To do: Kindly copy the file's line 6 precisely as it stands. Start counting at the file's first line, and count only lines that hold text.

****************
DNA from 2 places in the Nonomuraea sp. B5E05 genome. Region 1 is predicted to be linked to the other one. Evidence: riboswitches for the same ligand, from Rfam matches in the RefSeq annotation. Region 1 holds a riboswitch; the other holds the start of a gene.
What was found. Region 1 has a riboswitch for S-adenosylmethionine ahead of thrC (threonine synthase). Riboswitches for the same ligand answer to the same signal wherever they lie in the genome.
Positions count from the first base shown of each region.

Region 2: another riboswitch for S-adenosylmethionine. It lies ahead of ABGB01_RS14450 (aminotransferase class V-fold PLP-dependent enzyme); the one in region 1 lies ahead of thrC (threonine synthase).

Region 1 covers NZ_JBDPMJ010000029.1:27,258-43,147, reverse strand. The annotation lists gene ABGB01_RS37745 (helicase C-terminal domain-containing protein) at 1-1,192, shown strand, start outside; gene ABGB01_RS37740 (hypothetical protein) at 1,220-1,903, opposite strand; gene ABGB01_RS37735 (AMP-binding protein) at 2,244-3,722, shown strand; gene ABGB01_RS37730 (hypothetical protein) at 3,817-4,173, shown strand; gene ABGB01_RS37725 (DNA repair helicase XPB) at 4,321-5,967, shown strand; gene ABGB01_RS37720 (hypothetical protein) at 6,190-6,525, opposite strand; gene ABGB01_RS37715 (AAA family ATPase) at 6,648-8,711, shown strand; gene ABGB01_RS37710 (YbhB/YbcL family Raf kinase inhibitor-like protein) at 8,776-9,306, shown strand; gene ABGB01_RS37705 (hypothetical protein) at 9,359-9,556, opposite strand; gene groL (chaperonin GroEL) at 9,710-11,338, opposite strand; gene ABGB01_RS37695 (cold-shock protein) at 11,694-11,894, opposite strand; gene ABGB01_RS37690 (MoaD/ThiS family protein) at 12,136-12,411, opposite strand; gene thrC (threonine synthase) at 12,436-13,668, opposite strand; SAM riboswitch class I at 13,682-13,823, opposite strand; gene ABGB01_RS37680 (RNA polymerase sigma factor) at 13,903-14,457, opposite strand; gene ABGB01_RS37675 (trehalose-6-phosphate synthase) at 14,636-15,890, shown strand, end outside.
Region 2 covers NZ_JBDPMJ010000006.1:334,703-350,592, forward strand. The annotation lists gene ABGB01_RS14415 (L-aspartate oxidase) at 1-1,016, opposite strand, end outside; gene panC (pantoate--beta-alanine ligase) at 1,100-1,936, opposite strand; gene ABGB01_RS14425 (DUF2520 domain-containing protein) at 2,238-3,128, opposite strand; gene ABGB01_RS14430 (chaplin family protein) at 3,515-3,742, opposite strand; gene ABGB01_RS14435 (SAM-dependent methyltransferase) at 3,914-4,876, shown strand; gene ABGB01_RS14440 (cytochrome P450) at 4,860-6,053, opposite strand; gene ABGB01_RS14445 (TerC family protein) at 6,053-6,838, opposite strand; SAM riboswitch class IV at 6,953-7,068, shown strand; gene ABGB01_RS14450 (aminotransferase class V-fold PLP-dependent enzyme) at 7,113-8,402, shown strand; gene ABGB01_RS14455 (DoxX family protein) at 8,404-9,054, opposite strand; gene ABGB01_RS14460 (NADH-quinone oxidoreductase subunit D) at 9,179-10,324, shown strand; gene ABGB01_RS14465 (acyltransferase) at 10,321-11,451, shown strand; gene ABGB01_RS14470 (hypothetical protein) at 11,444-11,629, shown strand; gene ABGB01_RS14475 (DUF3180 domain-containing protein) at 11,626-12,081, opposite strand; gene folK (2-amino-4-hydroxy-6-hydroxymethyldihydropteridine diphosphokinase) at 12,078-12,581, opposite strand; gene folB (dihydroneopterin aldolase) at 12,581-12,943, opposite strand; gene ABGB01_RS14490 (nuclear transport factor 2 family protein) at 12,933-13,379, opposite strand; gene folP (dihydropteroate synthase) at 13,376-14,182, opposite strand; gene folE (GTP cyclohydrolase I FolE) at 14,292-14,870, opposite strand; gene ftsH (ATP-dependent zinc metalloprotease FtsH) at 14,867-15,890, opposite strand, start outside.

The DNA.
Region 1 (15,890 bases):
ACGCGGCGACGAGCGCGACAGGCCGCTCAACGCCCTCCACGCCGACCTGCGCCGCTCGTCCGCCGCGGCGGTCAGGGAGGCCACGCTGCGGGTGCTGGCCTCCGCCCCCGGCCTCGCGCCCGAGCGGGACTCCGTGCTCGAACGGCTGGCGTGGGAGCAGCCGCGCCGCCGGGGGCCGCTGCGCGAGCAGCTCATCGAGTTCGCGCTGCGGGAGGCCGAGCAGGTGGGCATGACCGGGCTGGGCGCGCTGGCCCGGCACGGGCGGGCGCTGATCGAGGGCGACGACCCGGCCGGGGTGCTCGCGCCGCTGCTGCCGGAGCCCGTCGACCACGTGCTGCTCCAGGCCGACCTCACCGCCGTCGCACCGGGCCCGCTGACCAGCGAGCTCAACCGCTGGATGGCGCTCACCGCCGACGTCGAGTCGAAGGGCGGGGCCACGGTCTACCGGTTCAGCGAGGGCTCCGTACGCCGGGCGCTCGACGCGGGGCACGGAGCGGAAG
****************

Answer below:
Region 2 covers NZ_JBDPMJ010000006.1:334,703-350,592, forward strand. The annotation lists gene ABGB01_RS14415 (L-aspartate oxidase) at 1-1,016, opposite strand, end outside; gene panC (pantoate--beta-alanine ligase) at 1,100-1,936, opposite strand; gene ABGB01_RS14425 (DUF2520 domain-containing protein) at 2,238-3,128, opposite strand; gene ABGB01_RS14430 (chaplin family protein) at 3,515-3,742, opposite strand; gene ABGB01_RS14435 (SAM-dependent methyltransferase) at 3,914-4,876, shown strand; gene ABGB01_RS14440 (cytochrome P450) at 4,860-6,053, opposite strand; gene ABGB01_RS14445 (TerC family protein) at 6,053-6,838, opposite strand; SAM riboswitch class IV at 6,953-7,068, shown strand; gene ABGB01_RS14450 (aminotransferase class V-fold PLP-dependent enzyme) at 7,113-8,402, shown strand; gene ABGB01_RS14455 (DoxX family protein) at 8,404-9,054, opposite strand; gene ABGB01_RS14460 (NADH-quinone oxidoreductase subunit D) at 9,179-10,324, shown strand; gene ABGB01_RS14465 (acyltransferase) at 10,321-11,451, shown strand; gene ABGB01_RS14470 (hypothetical protein) at 11,444-11,629, shown strand; gene ABGB01_RS14475 (DUF3180 domain-containing protein) at 11,626-12,081, opposite strand; gene folK (2-amino-4-hydroxy-6-hydroxymethyldihydropteridine diphosphokinase) at 12,078-12,581, opposite strand; gene folB (dihydroneopterin aldolase) at 12,581-12,943, opposite strand; gene ABGB01_RS14490 (nuclear transport factor 2 family protein) at 12,933-13,379, opposite strand; gene folP (dihydropteroate synthase) at 13,376-14,182, opposite strand; gene folE (GTP cyclohydrolase I FolE) at 14,292-14,870, opposite strand; gene ftsH (ATP-dependent zinc metalloprotease FtsH) at 14,867-15,890, opposite strand, start outside.